KANSAS CITY, Mo. – Tuesday, Oct. 15, 2013 – The latest consumer research conducted by The Center for Food Integrity (CFI) provides a roadmap for agriculture and the food industry to create trust-building transparency.
“We believe our breakthrough Trust-Building Transparency model provides a clear path to effectively address growing public skepticism about today’s food,” said Charlie Arnot, CEO of CFI. “Consumers have been asking for more transparency, but it has not been well defined. This research defines transparency and provides direction for how to use transparency to build trust. Effectively implementing this new model will help companies and organizations build trust with their stakeholders and consumers.”
CFI research also confirmed consumer bias against “big food.”
“Whether farms or food companies, consumers are increasingly skeptical that large organizations are worthy of trust,” said Arnot. “Consumers believe that mass production creates more opportunity for error, that industrialized food production is inherently impersonal, and that big companies will put profits ahead of public interest. This research shows the ‘big is bad’ bias can be overcome with Trust-Building Transparency.”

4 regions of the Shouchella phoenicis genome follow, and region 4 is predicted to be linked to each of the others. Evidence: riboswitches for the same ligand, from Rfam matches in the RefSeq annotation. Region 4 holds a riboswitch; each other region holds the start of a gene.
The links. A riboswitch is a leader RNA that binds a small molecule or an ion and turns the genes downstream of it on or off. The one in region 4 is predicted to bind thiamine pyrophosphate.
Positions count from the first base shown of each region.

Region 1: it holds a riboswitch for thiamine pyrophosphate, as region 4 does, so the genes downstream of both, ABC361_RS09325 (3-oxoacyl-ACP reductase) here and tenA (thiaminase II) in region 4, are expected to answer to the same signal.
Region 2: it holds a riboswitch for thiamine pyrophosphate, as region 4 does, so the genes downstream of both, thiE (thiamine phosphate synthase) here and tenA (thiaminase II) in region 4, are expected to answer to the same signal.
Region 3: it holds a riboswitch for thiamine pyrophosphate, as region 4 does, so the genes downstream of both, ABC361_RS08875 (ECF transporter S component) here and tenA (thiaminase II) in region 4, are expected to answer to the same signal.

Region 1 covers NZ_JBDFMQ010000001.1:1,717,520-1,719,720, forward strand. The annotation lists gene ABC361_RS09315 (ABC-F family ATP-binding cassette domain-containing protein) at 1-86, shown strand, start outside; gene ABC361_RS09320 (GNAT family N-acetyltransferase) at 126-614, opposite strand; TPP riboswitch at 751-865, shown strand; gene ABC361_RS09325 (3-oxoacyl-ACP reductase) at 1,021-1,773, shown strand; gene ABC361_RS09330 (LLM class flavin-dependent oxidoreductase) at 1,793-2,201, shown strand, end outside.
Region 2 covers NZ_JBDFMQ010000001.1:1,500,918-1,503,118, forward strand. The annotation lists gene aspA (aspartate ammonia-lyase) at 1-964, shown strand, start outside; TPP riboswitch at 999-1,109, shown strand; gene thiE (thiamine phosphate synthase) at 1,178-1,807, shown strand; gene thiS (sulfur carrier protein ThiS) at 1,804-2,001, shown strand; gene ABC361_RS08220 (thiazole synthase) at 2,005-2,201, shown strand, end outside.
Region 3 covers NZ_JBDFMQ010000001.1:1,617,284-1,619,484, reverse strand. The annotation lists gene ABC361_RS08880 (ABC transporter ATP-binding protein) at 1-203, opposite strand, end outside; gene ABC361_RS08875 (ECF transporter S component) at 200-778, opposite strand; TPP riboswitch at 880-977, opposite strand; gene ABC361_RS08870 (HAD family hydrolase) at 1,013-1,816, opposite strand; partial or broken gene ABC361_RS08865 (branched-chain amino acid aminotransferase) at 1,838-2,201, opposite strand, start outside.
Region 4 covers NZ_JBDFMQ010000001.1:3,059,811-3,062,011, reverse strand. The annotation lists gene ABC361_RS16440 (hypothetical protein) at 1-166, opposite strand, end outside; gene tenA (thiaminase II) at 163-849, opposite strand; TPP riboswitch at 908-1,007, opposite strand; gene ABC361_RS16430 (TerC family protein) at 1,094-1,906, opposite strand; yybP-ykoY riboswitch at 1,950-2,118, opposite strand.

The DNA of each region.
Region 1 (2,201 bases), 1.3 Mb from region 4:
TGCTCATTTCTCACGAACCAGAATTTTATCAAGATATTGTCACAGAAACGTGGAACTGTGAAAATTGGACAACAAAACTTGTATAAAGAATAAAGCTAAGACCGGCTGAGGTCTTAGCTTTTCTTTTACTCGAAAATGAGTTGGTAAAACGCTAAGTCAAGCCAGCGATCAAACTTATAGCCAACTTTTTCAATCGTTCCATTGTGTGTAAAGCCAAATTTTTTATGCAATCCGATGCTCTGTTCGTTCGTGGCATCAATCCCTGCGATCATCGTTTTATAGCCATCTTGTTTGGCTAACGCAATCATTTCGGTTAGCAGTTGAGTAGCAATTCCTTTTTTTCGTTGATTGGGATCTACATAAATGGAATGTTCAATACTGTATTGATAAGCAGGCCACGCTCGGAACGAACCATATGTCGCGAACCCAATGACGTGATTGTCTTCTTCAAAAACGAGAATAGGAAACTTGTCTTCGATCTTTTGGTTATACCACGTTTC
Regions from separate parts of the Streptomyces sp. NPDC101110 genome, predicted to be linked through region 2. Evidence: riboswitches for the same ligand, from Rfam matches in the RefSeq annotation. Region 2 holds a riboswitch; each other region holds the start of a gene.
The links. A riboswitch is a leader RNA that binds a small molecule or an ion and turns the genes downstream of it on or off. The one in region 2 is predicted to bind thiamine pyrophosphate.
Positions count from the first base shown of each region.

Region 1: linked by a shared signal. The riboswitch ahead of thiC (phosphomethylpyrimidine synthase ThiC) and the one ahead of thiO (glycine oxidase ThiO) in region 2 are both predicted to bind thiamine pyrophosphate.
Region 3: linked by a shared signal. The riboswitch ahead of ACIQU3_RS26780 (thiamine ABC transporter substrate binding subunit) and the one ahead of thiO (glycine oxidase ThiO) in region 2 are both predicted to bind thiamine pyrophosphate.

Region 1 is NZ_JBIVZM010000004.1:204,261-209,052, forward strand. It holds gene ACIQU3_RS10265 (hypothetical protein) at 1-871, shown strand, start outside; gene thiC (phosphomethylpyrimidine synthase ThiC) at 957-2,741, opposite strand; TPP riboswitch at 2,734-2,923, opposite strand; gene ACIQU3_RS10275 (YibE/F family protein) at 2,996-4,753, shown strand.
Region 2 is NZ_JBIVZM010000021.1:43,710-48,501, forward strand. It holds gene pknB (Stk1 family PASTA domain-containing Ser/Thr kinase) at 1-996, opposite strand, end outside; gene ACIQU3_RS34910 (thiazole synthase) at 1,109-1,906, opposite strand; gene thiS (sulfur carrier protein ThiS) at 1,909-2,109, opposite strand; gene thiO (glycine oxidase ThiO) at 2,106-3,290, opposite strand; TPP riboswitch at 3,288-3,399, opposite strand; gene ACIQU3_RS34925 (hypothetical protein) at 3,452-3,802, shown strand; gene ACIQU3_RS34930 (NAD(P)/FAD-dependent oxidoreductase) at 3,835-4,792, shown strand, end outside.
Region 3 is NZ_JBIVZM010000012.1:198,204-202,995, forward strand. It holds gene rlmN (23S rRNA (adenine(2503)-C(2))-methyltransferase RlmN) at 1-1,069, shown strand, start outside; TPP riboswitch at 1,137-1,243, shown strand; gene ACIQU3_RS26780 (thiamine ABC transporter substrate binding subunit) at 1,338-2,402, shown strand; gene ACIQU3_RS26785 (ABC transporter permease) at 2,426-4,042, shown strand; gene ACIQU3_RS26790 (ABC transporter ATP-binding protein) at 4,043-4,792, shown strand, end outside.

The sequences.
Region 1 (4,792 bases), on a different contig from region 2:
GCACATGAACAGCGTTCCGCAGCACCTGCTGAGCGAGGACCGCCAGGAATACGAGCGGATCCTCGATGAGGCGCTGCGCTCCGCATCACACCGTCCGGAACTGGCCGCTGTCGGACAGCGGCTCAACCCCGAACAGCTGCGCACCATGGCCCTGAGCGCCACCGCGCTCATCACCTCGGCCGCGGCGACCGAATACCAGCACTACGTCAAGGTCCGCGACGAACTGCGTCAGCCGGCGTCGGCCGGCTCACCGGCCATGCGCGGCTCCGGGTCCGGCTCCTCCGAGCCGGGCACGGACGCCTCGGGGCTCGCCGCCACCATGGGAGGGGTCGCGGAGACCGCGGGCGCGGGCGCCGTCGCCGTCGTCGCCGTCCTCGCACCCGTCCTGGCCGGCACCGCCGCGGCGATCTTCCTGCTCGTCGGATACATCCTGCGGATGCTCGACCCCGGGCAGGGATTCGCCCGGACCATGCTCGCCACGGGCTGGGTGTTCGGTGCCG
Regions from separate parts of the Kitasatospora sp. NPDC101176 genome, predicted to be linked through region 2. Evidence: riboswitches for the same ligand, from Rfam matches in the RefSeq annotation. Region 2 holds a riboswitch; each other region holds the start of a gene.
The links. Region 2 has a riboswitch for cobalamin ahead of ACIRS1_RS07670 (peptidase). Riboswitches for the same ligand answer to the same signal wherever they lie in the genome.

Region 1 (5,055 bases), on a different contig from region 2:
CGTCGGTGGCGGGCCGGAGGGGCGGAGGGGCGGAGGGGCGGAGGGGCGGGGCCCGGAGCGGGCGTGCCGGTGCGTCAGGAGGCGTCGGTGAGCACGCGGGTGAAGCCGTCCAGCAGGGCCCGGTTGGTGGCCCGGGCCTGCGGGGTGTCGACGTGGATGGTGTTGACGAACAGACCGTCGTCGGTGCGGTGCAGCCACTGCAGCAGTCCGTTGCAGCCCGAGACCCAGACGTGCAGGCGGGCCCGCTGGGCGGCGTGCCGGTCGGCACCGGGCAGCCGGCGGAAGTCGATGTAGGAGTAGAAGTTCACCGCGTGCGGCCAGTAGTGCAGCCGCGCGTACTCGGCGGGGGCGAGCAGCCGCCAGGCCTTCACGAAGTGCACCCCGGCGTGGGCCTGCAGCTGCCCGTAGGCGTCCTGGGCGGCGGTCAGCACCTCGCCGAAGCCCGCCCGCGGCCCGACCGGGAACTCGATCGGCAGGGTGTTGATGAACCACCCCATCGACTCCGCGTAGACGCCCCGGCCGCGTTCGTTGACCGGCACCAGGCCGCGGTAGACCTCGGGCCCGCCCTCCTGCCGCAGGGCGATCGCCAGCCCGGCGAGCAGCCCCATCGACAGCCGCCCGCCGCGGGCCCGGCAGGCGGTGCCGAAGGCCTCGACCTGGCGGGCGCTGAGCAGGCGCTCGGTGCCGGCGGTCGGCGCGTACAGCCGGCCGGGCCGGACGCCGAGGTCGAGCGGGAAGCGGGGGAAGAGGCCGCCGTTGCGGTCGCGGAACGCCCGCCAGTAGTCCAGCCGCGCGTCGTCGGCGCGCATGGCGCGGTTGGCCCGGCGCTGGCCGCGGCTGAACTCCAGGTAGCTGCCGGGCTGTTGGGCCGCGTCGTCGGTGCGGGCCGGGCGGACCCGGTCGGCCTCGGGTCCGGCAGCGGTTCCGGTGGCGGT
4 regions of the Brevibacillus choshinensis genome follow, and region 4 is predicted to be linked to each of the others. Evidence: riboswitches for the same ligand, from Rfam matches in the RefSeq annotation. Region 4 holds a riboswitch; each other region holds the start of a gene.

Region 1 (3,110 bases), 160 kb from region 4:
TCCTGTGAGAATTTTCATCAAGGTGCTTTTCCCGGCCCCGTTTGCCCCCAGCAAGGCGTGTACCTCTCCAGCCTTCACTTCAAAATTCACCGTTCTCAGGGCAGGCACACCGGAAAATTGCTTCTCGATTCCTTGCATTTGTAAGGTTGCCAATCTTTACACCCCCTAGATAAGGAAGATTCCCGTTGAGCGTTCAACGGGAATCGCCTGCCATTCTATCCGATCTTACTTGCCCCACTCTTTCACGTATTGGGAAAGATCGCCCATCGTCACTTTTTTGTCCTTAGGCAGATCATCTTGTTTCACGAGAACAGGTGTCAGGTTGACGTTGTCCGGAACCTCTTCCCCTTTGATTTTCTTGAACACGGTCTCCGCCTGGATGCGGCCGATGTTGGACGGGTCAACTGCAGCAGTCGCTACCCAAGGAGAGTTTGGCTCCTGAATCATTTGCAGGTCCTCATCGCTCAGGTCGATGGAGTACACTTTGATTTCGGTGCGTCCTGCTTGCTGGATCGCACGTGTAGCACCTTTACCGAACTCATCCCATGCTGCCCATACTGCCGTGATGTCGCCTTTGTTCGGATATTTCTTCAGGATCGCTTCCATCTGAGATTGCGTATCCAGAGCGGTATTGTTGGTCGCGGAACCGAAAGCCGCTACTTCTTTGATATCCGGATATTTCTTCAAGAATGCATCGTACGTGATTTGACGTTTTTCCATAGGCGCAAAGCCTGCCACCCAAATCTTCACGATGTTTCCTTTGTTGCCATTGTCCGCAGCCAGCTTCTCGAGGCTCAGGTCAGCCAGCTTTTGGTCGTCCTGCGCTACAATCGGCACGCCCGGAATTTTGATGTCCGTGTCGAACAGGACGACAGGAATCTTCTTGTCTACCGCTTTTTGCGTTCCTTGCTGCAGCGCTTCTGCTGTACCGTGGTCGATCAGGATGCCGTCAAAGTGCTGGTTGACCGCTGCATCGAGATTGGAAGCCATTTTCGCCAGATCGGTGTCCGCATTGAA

CFI identified seven components in its Trust-Building Transparency model and tested 33 attributes of the seven elements in the 2013 survey.
The results show that CFI’s definition of Trust-Building Transparency rings true with the public. More than half of the respondents gave ratings of 8-10 on a 10-point scale on all 33 attributes. More importantly, women and early-adopting opinion leaders, who drive public discussion of food and farming issues, rated the elements of Trust-Building Transparency higher than others.
“Through this research, opinion-leading consumers and those most concerned about food issues have provided clear direction on exactly what we can do to overcome their bias and skepticism and earn their trust,” Arnot said.
The seven elements of Trust-Building Transparency are: Continue reading